In addition to the 0.5 billion cubic meters (bcm) increase from adding new Greek cities to the system, Dr. Andriosopoulos contends that there can be an increase of 0.5 bcm for providing gas to remote areas and another 0.2 bcm for powering automobiles. “That would bring the market to a size of about 4bcm and if we see also alongside this a support for regulation, policymaking that allows for more generation of electricity through gas-so you increase the utilization rate of combined cycle gas turbine (CCGT) units that we have in the country as well-we might see a further increase of almost 1bcm.
“We see business that can generate almost double the existing volumes that exist at the moment in Greece,” he says, “from the current 3 bcm up to more or less 5bcm.
“We used to be a 4.6 bcm market 4 years ago; now we’re barely a 3 bcm market,” he recalls.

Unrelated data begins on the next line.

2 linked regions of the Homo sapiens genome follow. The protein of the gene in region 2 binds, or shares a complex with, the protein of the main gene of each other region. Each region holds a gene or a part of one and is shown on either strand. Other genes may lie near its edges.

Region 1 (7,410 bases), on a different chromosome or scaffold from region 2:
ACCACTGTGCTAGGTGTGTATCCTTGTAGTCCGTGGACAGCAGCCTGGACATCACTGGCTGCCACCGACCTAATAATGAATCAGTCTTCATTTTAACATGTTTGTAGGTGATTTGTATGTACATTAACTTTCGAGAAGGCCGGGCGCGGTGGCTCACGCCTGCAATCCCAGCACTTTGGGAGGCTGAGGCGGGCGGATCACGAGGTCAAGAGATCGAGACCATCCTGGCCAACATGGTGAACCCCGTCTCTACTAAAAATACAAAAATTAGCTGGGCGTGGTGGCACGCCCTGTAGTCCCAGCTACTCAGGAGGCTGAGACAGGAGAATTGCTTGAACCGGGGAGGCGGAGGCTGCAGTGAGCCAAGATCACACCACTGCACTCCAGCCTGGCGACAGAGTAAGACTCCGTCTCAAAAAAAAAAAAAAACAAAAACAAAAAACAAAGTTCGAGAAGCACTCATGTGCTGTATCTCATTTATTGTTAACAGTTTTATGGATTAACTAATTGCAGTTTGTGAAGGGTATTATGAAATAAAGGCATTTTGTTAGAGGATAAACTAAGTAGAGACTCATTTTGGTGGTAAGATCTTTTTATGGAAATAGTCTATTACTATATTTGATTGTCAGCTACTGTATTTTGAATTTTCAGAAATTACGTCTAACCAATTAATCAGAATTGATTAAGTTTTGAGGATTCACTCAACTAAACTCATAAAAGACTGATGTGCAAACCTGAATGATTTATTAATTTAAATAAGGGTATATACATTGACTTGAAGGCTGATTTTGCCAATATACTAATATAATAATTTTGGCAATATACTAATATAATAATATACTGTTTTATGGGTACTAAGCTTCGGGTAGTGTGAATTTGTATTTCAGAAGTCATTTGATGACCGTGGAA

Opening up the market, having more competition, he says he can see this doubling of the market in 5 years’ time.
“It’s a big business opportunity for us, but, more importantly, the gas business and DEPA have a very strong role to play in this dire economic environment that we live in. Perhaps not the only one, but we are a business that can generate growth, a lot of jobs as well – in decentralized areas, not just in Athens,” he explains.
These are ambitious plans for a company that was almost privatized just a few years ago. Dr. Andriosopoulos recalls the attempts to privatize DEPA, but explains that Greece is now in an environment of low valuations for assets in Greece, not to mention the liberalization of the gas market there and increasing competition. “DEPA is still on the list of the existing structure of a ‘Type L’ fund for investment and development of Greek assets,” he explains, adding that today, 65% of DEPA belongs to the Greek state, while 35% of shares are held by Hellenic Petroleum.
“The Government’s intention, though still under negotiation with the institutions,” he explains, “is that DEPA is no longer to undergo privatization in this environment of low valuations for assets in Greece, due to the financial crisis, liberalization of the gas market, and increased competition that we might see.”
The best interests of DEPA and Greece, he says, are to pursue the natural gas projects outlined earlier.